Finance · 3 August 2015

Business lending to grow for first time since the financial crisis

Rising business investment should be a boost to the UK's productivity
Rising business investment should be a boost to the UK’s productivity

The latest industry figures have indicated that business lending is expected to grow in 2015, for the first time since 2008.

The EY ITEM Club forecast for financial services reflected that after five months of growth, net lending figures dropped in June – with large corporates paying off debt.

Growth will only be 0.25 per cent, but the lending measure peaked in 2008 at £575bn and had been under that every year since. The £4.3bn of extra lending banks offered in the first five months of 2015 should result in a year-on-year rise for 2015, according to the economic forecasting group.

“With the economy growing at a steady pace and business investment set to rise at an annual average of 6.5 per cent over the next three years, the forecast suggests that the days of lending contraction are in the past,” it said.

The rise in business investment is seen as instrumental to helping the UK’s productivity problem, though as official figures showed a £5.5bn decline in outstanding business lending for June, there were lingering doubts as to whether the financial sector was ready to back the corporate sector.

Omar Ali, EY UK head of banking and capital markets, said: “Consumer credit finally turned the corner in 2014, and now business lending will hopefully follow suit.”

He added that the rising demand from businesses for new loans was “good news for the banks, but the June drop in net lending shows how vulnerable they are to bigger businesses, with access to alternative sources of finance, such as bonds, paying off overdrafts in preparation for rising interest rates”.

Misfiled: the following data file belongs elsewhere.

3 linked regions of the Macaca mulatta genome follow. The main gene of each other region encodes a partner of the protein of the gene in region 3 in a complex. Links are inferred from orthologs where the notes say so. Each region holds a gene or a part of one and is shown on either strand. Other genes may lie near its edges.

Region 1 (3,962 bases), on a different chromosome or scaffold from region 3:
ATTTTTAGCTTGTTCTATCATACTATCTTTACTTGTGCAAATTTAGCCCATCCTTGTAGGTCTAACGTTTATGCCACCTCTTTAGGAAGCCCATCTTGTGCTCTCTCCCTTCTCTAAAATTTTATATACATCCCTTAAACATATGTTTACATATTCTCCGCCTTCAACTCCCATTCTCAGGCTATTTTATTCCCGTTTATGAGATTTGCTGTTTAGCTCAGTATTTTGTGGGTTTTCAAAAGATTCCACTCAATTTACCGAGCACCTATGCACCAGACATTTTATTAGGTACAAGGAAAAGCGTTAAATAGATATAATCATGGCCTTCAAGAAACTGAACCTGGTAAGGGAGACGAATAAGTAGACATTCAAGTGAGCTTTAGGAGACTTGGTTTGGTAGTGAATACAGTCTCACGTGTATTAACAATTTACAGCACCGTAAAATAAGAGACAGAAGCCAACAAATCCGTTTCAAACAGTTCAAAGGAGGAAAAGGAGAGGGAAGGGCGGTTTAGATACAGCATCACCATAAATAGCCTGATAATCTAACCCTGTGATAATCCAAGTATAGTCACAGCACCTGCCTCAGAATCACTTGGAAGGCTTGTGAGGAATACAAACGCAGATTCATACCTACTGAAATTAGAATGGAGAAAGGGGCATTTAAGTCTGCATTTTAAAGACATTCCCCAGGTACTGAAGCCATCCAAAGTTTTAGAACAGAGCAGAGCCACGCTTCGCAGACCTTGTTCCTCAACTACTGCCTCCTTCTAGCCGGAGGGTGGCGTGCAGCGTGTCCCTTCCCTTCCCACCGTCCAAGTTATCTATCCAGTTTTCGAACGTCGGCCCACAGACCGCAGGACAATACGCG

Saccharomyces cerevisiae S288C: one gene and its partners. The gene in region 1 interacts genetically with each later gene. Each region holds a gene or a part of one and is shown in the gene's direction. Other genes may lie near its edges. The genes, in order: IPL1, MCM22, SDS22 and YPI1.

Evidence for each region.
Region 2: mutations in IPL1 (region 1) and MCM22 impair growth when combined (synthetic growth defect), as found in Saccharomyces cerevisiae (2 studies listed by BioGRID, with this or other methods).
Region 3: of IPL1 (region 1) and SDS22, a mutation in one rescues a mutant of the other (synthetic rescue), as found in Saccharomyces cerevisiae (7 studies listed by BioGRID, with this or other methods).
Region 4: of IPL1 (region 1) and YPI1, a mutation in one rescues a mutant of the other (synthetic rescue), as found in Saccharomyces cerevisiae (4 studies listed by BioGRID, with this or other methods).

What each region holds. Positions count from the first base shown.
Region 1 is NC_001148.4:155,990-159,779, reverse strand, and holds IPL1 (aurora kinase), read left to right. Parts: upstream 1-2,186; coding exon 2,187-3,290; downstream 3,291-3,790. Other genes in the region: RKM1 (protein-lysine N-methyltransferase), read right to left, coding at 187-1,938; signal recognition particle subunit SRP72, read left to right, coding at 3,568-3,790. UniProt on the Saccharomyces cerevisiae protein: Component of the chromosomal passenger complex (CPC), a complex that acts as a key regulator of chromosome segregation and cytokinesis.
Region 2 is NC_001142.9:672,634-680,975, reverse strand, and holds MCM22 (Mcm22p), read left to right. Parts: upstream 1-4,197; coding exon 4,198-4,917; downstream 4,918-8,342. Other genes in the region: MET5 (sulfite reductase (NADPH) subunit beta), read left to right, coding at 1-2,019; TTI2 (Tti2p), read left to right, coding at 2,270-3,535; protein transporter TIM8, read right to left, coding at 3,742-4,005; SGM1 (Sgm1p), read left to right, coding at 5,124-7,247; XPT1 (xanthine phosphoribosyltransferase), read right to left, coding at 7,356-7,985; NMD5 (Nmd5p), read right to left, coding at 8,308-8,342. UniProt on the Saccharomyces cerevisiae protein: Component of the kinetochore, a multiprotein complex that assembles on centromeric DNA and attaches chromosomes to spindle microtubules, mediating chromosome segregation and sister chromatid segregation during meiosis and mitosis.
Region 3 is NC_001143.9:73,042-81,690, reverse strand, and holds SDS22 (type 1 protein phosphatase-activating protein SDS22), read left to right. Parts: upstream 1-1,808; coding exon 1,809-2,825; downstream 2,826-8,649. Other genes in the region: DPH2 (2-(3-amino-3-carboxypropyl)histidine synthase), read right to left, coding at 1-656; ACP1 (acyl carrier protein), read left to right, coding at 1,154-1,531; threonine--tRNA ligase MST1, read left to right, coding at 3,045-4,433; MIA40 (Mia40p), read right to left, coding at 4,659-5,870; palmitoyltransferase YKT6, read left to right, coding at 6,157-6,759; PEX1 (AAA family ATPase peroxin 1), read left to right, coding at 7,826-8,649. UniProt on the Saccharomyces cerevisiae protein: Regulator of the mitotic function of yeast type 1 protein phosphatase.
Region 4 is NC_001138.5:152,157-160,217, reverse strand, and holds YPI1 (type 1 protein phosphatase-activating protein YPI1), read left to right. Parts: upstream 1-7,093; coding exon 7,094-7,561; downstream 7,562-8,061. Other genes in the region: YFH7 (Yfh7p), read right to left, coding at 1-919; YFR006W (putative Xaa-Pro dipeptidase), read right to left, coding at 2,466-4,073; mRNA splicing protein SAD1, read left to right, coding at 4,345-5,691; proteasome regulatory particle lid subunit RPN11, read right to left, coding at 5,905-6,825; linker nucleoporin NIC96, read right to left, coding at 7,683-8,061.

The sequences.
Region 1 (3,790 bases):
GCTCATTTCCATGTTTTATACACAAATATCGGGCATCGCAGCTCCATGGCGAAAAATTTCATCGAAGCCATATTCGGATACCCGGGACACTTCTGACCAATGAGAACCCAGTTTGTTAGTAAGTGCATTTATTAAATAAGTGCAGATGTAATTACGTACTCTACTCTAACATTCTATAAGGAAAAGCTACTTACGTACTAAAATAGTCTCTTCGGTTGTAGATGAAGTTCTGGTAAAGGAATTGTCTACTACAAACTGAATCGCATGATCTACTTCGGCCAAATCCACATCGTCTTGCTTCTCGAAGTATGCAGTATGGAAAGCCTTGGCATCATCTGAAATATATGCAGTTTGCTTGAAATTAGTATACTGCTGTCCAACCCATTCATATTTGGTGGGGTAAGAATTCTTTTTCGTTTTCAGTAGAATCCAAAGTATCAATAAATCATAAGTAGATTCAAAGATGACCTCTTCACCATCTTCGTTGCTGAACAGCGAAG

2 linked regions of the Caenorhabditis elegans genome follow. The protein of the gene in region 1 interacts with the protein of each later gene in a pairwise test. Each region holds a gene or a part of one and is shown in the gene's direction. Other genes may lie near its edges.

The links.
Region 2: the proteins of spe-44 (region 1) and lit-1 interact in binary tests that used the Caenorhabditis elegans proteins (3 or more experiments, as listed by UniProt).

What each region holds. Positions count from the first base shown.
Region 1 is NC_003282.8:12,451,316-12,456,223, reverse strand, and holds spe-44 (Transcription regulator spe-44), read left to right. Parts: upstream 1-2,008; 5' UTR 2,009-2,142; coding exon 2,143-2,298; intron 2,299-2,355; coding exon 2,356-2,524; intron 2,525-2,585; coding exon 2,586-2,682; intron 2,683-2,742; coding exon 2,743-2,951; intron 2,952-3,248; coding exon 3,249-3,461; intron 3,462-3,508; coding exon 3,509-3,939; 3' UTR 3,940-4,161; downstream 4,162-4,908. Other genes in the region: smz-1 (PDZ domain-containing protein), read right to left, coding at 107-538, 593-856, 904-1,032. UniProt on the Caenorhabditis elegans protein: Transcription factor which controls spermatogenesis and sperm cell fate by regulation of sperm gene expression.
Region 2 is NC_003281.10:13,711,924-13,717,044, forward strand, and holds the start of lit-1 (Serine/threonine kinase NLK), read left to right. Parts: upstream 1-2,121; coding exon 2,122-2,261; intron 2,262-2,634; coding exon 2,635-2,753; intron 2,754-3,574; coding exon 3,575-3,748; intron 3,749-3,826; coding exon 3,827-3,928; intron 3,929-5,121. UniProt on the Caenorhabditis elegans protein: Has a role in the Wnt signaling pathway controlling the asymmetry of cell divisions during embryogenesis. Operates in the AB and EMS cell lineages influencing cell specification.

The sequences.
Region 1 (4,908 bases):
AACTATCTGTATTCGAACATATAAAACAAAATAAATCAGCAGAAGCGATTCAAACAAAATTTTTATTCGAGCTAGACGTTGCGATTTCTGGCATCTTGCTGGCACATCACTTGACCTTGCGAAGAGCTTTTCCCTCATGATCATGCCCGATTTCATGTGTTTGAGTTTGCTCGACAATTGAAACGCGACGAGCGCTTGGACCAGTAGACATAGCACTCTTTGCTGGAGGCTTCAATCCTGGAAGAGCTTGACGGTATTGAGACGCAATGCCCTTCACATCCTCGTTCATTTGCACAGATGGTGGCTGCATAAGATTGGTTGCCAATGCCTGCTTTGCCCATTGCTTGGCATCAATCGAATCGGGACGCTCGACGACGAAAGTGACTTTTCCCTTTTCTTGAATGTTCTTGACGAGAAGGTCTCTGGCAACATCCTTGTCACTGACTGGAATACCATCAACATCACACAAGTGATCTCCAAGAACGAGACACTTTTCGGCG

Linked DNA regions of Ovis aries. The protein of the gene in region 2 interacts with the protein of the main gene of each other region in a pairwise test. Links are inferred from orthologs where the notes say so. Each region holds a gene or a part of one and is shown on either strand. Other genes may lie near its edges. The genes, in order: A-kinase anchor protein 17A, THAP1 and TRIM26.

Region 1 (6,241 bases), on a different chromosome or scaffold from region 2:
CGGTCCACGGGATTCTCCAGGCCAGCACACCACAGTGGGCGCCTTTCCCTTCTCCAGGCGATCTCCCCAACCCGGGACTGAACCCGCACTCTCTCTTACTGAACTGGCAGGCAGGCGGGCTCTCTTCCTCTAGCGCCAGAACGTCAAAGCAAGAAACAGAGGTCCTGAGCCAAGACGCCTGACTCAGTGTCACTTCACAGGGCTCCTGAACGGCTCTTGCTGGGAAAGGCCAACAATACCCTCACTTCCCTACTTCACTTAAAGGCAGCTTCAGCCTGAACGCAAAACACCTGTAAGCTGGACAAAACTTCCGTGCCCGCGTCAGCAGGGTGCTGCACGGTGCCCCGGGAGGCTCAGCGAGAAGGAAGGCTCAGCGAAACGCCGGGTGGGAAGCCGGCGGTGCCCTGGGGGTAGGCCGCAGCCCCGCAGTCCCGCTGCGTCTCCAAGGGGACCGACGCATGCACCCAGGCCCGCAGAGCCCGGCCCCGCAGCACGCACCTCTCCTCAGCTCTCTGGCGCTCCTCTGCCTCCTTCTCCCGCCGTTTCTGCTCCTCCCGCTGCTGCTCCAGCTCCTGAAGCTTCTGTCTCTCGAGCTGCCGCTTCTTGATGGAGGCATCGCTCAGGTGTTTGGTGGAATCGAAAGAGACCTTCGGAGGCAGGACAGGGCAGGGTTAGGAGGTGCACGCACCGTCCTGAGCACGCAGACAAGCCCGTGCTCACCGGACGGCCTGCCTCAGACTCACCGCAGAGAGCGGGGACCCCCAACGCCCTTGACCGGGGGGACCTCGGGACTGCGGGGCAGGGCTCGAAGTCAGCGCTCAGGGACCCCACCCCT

The EY analysis suggested that the improvement should be on the up over the next few years, even set against the backdrop of rising interest rates. Ali said that by 2019, business lending could be 25 per cent above last year’s level.

In the first six months of 2015, banks injected £103.4bn into UK businesses, as opposed to £88.6bn in the first half of 2014.

This announcement came as news of a strategic alliance between KPMG and MarketInvoice was announced, to help more small businesses access finance to accelerate their growth.

Recent research from KPMG showed that under current growth rates, big banks stood to lose ten per cent of their market share to alternative finance providers in the next five years, and predicted it could rise more, if the rate of change and development of challengers accelerates further.

Anil Stocker, CEO of MarketInvoice, said: “The world of finance is changing; fintech companies like MarketInvoice offer new ways for businesses to access finance quickly, simply and transparently, direct from their accounting software.”

Image: Shutterstock

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Rebecca is a reporter for Business Advice. Prior to this, she worked with a range of tech, advertising, media and digital clients at Propeller PR and did freelance work for The Telegraph.